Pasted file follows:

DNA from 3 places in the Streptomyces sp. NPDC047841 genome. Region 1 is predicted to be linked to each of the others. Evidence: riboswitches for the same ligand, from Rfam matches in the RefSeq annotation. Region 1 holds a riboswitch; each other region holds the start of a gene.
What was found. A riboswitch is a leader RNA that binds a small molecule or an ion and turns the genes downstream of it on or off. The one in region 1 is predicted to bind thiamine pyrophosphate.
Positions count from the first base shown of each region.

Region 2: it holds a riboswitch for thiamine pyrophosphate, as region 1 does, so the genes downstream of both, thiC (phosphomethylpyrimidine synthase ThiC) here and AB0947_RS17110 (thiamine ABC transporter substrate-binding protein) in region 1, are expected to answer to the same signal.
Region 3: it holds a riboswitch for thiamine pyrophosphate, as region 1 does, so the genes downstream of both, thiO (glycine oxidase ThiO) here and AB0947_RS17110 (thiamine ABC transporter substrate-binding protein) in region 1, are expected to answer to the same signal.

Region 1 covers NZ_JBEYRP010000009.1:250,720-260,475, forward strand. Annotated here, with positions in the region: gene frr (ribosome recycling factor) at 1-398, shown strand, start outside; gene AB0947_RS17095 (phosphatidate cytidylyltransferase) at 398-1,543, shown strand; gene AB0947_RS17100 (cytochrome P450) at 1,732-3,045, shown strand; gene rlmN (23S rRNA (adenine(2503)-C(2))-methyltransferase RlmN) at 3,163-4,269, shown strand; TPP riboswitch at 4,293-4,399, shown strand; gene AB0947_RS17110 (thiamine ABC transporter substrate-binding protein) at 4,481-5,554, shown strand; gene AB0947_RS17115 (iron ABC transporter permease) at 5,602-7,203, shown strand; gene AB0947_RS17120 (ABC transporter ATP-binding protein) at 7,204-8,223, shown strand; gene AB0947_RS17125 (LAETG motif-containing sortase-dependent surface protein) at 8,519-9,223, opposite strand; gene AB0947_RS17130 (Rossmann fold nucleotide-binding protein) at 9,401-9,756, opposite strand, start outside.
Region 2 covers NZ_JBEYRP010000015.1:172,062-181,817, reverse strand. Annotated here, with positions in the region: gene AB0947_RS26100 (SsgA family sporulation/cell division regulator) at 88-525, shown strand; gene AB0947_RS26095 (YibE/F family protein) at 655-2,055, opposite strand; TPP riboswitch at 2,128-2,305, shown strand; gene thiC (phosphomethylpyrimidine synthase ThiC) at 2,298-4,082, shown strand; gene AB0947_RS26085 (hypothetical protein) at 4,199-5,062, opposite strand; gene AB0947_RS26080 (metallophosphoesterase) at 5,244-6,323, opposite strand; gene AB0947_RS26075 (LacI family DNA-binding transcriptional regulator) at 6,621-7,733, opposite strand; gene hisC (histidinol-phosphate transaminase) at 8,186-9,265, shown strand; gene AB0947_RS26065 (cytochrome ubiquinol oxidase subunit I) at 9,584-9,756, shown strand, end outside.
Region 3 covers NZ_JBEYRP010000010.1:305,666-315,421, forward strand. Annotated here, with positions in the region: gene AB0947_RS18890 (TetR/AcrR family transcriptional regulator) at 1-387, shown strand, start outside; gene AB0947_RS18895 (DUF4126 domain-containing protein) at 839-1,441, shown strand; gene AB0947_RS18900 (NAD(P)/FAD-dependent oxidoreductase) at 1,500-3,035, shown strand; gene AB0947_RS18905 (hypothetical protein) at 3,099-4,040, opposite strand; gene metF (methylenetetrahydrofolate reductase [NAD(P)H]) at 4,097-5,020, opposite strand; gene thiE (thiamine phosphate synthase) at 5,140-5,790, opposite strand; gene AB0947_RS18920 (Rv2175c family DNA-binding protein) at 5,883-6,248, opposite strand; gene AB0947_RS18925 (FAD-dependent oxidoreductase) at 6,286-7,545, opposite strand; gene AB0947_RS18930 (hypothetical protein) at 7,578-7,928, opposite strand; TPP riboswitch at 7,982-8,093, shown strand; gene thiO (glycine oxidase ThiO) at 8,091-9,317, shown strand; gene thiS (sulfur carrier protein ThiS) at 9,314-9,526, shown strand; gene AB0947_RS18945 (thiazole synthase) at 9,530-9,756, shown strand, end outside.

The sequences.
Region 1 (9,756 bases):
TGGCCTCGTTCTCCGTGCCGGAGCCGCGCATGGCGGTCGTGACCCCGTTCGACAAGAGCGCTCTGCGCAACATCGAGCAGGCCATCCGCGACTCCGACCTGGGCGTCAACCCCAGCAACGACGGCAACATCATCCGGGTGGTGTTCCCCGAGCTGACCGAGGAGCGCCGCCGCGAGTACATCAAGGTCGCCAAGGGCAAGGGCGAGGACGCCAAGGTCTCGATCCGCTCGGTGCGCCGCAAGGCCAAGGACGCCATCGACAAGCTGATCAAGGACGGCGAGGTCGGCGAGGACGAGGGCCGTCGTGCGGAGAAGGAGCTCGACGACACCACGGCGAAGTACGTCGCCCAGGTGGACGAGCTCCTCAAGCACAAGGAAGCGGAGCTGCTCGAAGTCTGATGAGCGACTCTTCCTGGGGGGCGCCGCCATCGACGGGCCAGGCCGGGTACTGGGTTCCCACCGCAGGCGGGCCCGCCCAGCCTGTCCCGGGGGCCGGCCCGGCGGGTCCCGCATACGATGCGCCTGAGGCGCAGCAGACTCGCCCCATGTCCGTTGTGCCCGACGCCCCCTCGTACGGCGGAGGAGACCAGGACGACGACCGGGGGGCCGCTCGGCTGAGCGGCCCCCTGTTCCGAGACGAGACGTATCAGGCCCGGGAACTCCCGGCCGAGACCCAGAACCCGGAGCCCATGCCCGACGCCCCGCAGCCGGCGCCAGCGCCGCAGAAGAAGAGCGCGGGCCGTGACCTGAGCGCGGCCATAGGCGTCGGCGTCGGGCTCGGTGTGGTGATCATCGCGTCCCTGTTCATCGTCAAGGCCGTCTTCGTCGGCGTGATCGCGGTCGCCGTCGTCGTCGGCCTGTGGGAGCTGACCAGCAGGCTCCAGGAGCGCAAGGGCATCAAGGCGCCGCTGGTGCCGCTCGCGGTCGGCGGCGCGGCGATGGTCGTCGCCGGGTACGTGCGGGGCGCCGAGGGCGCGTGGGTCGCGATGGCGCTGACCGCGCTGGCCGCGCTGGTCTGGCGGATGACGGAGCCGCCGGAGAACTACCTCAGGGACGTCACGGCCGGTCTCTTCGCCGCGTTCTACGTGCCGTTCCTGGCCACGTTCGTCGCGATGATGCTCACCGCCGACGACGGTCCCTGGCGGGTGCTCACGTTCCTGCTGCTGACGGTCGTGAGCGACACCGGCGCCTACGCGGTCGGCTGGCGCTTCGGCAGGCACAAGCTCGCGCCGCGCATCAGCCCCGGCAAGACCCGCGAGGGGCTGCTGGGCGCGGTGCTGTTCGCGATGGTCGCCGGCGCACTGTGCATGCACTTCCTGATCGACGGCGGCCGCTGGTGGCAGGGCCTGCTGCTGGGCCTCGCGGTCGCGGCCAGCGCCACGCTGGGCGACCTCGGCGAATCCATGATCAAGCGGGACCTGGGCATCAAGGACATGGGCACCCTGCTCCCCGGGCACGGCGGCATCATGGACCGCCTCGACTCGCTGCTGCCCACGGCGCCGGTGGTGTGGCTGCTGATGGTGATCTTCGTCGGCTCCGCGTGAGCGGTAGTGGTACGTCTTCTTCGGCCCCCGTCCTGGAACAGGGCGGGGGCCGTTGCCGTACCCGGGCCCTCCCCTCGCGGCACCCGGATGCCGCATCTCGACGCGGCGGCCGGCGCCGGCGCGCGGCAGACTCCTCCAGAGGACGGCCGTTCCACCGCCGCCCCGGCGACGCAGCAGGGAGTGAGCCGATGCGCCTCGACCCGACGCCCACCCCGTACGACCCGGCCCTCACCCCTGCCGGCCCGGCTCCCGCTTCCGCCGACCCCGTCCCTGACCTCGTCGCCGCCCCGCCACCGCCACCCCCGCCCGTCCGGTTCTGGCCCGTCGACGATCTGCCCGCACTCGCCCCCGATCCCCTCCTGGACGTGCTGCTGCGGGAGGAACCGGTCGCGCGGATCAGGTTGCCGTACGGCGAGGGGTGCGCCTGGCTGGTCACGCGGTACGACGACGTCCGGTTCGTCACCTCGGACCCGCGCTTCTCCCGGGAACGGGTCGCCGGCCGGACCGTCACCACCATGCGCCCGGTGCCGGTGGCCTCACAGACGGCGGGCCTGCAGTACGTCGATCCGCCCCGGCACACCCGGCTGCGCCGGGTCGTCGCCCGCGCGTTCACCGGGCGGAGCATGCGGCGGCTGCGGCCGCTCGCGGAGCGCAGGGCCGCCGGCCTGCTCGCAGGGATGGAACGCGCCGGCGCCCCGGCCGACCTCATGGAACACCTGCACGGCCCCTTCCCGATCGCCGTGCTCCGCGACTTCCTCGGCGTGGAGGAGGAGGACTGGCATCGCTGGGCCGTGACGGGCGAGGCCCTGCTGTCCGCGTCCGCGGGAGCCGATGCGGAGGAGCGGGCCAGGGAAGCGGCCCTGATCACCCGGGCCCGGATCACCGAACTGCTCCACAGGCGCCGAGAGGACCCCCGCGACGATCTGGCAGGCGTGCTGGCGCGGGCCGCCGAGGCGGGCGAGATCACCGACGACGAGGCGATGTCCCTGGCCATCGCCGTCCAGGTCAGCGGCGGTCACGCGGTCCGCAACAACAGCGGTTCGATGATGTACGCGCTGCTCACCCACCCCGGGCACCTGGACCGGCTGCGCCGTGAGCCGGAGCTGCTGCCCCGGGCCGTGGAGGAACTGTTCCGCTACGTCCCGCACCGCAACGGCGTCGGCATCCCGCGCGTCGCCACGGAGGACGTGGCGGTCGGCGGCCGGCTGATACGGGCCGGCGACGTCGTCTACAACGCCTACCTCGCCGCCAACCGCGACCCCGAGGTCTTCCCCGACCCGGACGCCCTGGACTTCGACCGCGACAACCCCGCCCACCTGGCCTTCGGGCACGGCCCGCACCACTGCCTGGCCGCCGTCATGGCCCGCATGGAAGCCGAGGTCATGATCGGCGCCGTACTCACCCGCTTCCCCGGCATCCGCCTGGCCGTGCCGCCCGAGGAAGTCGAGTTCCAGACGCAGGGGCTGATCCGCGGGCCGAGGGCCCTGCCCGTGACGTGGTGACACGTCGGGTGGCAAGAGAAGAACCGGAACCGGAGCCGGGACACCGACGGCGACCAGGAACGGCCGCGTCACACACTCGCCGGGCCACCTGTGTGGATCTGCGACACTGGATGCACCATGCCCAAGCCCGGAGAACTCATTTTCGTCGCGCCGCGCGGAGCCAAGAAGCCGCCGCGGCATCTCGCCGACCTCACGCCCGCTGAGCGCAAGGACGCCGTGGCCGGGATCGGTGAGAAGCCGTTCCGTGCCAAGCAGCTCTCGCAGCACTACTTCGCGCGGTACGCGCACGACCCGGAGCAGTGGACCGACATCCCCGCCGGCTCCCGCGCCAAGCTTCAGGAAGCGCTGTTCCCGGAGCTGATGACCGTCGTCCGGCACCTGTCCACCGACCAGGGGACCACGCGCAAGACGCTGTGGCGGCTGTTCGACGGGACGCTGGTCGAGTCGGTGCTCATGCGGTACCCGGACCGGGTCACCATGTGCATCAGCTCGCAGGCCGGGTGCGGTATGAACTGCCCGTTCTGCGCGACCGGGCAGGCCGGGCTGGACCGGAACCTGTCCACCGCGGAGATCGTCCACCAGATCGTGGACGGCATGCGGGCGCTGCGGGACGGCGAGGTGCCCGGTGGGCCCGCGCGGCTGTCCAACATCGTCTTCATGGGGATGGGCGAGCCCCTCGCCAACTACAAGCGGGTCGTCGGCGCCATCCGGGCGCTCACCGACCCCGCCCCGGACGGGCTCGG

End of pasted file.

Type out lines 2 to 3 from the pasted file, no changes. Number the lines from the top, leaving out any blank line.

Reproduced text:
What was found. A riboswitch is a leader RNA that binds a small molecule or an ion and turns the genes downstream of it on or off. The one in region 1 is predicted to bind thiamine pyrophosphate.
Positions count from the first base shown of each region.